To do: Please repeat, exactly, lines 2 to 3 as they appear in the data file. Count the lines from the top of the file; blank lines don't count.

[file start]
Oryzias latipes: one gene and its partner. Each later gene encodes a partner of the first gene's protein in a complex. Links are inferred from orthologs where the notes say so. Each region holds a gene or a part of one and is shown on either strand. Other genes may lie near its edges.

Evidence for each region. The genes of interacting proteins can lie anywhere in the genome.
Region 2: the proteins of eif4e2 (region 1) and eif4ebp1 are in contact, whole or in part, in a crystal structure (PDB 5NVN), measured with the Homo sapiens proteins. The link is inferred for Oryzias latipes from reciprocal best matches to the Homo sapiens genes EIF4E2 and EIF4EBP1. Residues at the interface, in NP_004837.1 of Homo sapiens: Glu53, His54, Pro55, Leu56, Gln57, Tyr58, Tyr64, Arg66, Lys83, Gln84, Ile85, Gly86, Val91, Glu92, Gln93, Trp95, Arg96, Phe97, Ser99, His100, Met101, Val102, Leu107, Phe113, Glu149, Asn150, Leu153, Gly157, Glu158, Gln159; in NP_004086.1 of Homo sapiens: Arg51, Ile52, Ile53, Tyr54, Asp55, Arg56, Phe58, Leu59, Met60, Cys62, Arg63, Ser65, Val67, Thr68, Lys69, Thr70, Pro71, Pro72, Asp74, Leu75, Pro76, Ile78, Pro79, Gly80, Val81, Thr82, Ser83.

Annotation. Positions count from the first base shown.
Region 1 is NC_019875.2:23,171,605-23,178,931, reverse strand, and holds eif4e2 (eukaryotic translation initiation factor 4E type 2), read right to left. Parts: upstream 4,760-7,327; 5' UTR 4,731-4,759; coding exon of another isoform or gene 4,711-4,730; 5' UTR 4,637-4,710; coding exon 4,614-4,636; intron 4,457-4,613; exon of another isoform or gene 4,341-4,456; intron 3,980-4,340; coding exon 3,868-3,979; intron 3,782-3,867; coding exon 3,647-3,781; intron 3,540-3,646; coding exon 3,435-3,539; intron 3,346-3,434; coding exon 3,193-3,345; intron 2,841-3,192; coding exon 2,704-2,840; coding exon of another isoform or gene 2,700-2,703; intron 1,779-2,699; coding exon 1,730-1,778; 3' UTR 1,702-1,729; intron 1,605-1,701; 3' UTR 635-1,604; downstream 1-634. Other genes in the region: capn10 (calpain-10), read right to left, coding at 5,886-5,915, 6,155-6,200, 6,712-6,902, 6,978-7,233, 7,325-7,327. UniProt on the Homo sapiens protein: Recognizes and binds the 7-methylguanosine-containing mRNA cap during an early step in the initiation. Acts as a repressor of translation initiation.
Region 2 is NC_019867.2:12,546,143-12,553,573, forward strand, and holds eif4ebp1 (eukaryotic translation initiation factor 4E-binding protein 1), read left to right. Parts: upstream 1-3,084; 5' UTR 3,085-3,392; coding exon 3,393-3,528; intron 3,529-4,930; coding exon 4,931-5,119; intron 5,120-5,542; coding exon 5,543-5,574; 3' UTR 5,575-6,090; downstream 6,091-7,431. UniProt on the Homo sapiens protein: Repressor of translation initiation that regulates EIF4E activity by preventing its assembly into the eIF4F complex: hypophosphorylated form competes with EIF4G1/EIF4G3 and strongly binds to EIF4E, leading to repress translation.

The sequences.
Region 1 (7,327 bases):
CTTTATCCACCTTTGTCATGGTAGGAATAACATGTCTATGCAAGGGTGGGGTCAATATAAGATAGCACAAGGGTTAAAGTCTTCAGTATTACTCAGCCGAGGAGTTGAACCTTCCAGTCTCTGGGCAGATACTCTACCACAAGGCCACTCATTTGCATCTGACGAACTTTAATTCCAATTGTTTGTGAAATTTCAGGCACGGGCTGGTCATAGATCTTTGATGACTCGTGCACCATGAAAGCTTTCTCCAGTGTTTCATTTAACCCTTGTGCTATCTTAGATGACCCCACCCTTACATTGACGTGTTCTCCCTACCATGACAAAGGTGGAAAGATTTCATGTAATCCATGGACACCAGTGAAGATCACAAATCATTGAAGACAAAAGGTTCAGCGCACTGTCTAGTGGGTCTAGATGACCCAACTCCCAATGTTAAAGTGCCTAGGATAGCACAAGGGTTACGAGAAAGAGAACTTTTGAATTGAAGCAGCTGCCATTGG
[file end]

Evidence for each region. The genes of interacting proteins can lie anywhere in the genome.
Region 2: the proteins of eif4e2 (region 1) and eif4ebp1 are in contact, whole or in part, in a crystal structure (PDB 5NVN), measured with the Homo sapiens proteins. The link is inferred for Oryzias latipes from reciprocal best matches to the Homo sapiens genes EIF4E2 and EIF4EBP1. Residues at the interface, in NP_004837.1 of Homo sapiens: Glu53, His54, Pro55, Leu56, Gln57, Tyr58, Tyr64, Arg66, Lys83, Gln84, Ile85, Gly86, Val91, Glu92, Gln93, Trp95, Arg96, Phe97, Ser99, His100, Met101, Val102, Leu107, Phe113, Glu149, Asn150, Leu153, Gly157, Glu158, Gln159; in NP_004086.1 of Homo sapiens: Arg51, Ile52, Ile53, Tyr54, Asp55, Arg56, Phe58, Leu59, Met60, Cys62, Arg63, Ser65, Val67, Thr68, Lys69, Thr70, Pro71, Pro72, Asp74, Leu75, Pro76, Ile78, Pro79, Gly80, Val81, Thr82, Ser83.